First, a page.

I recently heard the world-renowned strength coach Charles Poliquin say something to this effect, on the Tim Ferriss podcast, and he gave the example of his airplane travelling between the seminars he gives all over the world. He explained, that he always makes it a point to fly first class, to ensure that he gets a good night’s sleep on the plane, so he can show up refreshed for the seminars and give a first class performance, which ultimately results in repeat business with the customer. And it makes total sense, right?

To my ears though, what he was actually saying, was that the first class tickets were an investment that generated a long term positive return – and that you can’t really argue with.

But I think we should be careful not to oversimplify this idea, unless we want some impressionable people to get hurt from the advice.

Say I, as a young man, who is just getting started with life, goes out and takes an expensive loan to buy a Lamborghini, with the thought in mind that it will raise my overall standard of living. Maybe this expensive sports car can enhance my social status, which will allow me to establish relationships to rich people, who has business opportunities that I can capitalize on, and thereby be able to pay back the car. Is this a possibility? Probably! But what you may also call this, is “betting on dumb luck”, and I think that it may even slightly resemble some other popular self-help concepts such as The Law of Attraction and The Secret.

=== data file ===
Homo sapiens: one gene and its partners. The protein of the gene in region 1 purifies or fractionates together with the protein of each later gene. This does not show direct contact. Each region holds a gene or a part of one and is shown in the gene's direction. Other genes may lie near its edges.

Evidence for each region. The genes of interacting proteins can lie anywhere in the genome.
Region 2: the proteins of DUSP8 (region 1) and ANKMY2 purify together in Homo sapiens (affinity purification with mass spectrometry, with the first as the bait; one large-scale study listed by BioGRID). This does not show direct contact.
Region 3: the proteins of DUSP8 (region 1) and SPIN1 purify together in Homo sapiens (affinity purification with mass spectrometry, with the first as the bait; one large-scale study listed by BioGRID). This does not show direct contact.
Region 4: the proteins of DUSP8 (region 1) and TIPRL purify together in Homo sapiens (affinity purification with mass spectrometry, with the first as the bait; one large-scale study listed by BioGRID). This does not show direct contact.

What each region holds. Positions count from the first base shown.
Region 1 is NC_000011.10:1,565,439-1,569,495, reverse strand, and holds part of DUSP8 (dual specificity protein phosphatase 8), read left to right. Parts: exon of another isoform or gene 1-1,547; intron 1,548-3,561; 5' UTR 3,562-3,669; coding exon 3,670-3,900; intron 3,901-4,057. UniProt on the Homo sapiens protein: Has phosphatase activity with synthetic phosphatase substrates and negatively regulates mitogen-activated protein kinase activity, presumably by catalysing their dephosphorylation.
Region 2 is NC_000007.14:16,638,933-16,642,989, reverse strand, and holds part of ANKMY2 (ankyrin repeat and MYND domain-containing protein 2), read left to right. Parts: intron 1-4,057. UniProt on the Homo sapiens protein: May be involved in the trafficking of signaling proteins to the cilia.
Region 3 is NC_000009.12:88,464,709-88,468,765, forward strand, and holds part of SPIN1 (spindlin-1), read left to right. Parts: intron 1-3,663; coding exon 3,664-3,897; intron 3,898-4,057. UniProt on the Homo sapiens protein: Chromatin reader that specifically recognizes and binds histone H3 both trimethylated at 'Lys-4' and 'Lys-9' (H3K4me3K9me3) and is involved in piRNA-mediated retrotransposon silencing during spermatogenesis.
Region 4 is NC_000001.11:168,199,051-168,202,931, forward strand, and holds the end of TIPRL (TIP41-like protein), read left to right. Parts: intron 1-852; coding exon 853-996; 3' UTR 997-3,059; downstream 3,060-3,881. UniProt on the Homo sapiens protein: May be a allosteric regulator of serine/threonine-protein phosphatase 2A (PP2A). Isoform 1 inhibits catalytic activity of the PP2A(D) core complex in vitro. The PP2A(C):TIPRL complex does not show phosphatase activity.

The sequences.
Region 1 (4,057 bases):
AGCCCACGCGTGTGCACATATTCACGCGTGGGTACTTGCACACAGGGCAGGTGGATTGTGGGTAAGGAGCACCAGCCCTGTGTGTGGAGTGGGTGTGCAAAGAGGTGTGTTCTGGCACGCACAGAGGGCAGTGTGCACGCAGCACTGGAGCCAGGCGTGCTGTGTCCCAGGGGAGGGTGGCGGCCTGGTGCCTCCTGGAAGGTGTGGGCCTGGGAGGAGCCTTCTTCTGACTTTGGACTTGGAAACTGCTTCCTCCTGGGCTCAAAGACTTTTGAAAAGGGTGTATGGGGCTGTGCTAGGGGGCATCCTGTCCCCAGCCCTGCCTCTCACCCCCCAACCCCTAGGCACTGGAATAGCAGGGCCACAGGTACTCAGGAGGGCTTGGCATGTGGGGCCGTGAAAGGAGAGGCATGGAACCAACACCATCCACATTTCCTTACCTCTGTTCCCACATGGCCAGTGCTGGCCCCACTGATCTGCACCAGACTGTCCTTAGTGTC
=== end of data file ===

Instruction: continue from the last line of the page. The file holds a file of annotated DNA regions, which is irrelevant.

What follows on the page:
But I know a guy, who one day decided to start living the good life, had no basis for it, and suddenly had all the best things in the world flowing towards him”. This is called the survivorship bias. You probably also know a lot of other people who went bankrupt because they tried to jump 10 steps ahead in the game, without being particularly calculated about it – those examples we tend to forget.

You see, there is no luck involved in the case of the strength coach I mentioned before. He will hop on an air plane, check in to a hotel, give his lecture and go home again. All steps throughout the process are already known from the beginning. The first class tickets are just a way of optimizing this process (you may even define it as improving upon the value chain that is the product he delivers).

In the case of the Lamborghini, we are just optimizing or even amplifying uncertainty, instead of a known process, and that can only result in extreme outcomes – most likely a negative one.

I think the key lesson here, is that we should learn to be more calculated than just taking mindless head-dives into economic uncertainty. We should even be aware, that a luxurious lifestyle can hurt us sometimes. For example: the marketing genius Seth Godin talks about how he had to stop wearing expensive suits early in his carrier, because it resonated badly with the type of people he was trying to establish partnerships with.

In short, the better we are at anticipating the future, the more success we can expect. But hoping is never a strategy.